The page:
VALLEJO (CBS SF) — A Vallejo couple filed a claim for damages Thursday against the city of Vallejo, alleging its Police Department treated a home invasion and kidnapping involving them on Mare Island earlier this year as a “wild goose chase” and a “hoax.”
The San Francisco-based Kerr & Wagstaffe law firm filed the claim, a precursor to a civil complaint, in Vallejo City Hall on behalf of Denise Huskins and her boyfriend Aaron Quinn.READ MORE: Redwood City Man Suspected In Domestic Assault, Attempted Murder Arrested In Monterey County
Both plaintiffs are claiming their reputations were injured, their due process rights were violated and they suffered emotional distress and property loss when police publicly said the entire incident was an orchestrated event.
Huskins and Quinn, both physical therapists who worked at Kaiser Permanente’s Vallejo Medical Center, told investigators at least two people invaded Quinn’s Mare Island residence while they were asleep early on the morning of March 23.
They said they were drugged, had their wrists bound with zip ties and were forced to wear swim goggles with the lens taped over.
Huskins said she was taken in a vehicle trunk to an unknown location, then dropped off at her mother’s home in Huntington Beach, where she notified police on March 25.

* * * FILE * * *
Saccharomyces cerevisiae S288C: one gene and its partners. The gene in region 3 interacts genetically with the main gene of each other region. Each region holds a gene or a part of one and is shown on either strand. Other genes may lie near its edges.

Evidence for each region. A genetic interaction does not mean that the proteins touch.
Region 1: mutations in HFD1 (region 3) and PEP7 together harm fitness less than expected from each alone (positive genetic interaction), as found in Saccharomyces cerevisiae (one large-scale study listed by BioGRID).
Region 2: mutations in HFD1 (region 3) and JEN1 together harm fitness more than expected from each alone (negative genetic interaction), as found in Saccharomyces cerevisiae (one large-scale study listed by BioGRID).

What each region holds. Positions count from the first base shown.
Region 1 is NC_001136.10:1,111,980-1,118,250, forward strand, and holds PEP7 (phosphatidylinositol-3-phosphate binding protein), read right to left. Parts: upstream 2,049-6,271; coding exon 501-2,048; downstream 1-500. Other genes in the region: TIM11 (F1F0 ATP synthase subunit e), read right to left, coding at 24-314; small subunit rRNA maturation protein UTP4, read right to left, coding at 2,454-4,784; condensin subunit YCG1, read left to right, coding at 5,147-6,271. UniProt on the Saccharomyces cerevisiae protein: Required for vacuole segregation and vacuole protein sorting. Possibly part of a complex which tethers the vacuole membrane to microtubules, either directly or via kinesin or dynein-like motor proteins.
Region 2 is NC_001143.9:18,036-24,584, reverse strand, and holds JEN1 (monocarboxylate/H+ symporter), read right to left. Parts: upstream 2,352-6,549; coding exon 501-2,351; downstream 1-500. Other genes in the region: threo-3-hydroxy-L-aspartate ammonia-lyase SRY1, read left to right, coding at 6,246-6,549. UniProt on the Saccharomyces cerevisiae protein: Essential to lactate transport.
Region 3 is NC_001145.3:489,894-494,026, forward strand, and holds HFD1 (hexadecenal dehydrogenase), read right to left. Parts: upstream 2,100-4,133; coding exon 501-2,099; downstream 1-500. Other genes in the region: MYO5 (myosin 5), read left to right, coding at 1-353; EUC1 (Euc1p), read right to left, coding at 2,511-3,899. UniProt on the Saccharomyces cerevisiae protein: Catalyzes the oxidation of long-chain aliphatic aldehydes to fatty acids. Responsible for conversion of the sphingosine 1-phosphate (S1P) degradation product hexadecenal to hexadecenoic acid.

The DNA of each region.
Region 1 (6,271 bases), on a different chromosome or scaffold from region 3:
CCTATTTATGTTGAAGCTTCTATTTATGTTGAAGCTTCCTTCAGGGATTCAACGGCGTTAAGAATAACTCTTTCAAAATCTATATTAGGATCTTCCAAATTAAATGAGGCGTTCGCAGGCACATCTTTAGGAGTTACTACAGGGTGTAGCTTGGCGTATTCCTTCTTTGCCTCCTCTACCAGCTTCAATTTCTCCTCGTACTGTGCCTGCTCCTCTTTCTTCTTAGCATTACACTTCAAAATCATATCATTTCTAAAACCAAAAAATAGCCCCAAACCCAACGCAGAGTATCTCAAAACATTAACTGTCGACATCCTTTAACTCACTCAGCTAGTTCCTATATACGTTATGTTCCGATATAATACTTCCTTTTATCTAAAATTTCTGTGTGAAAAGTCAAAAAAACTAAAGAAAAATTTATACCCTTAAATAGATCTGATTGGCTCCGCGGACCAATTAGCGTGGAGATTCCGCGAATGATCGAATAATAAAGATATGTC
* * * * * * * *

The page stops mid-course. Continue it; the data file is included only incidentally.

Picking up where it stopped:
Vallejo police then said the incident was “an orchestrated event and not a kidnapping” when Huskins declined to meet with them and provide additional details.
Matthew Muller, 38, of Orangevale in Sacramento County, was arrested at his mother’s home in South Lake Tahoe on June 8 and later was charged in federal court with the kidnapping.READ MORE: UPDATE: Fire Burns Pleasant Hill Senior Living Facility; Injured Resident Rescued From Balcony
FBI officials said Muller confessed to the kidnapping in a recorded jailhouse interview and said he acted alone.
In their claim against the city of Vallejo, Huskins and Quinn said their reputations were intentionally destroyed “through an outrageous, completely unprofessional and wholly unfounded campaign of disparagement.”
The claim seeks damages for lost wages, injury to reputation, emotional and physical distress, humiliation, mental anguish, attorneys’ fees and costs and punitive damages in amounts to be determined at trial.
Quinn also is seeking damages for unlawful arrest and false imprisonment by Vallejo police.
In a July 20 letter of apology sent to the attorneys for Quinn and Huskins, Vallejo police Chief Andrew Bidou said the department regrets the comments made during the initial investigation.
“We understand that these contributed to the difficulty and personal ordeal that you have experienced. While these comments were based on our findings at the time, they proved to be unnecessarily harsh and offensive,” Bidou said.
“In light of new evidence cited in the recently unsealed federal complaint … it is now clear that there was a kidnapping on March 23, 2015, and that it was not a hoax or orchestrated event and the VPD conclusions were incorrect,” Bidou said.MORE NEWS: COVID: Sonoma County Eases Capacity Limits On Indoor Gatherings As Case Rates Decline
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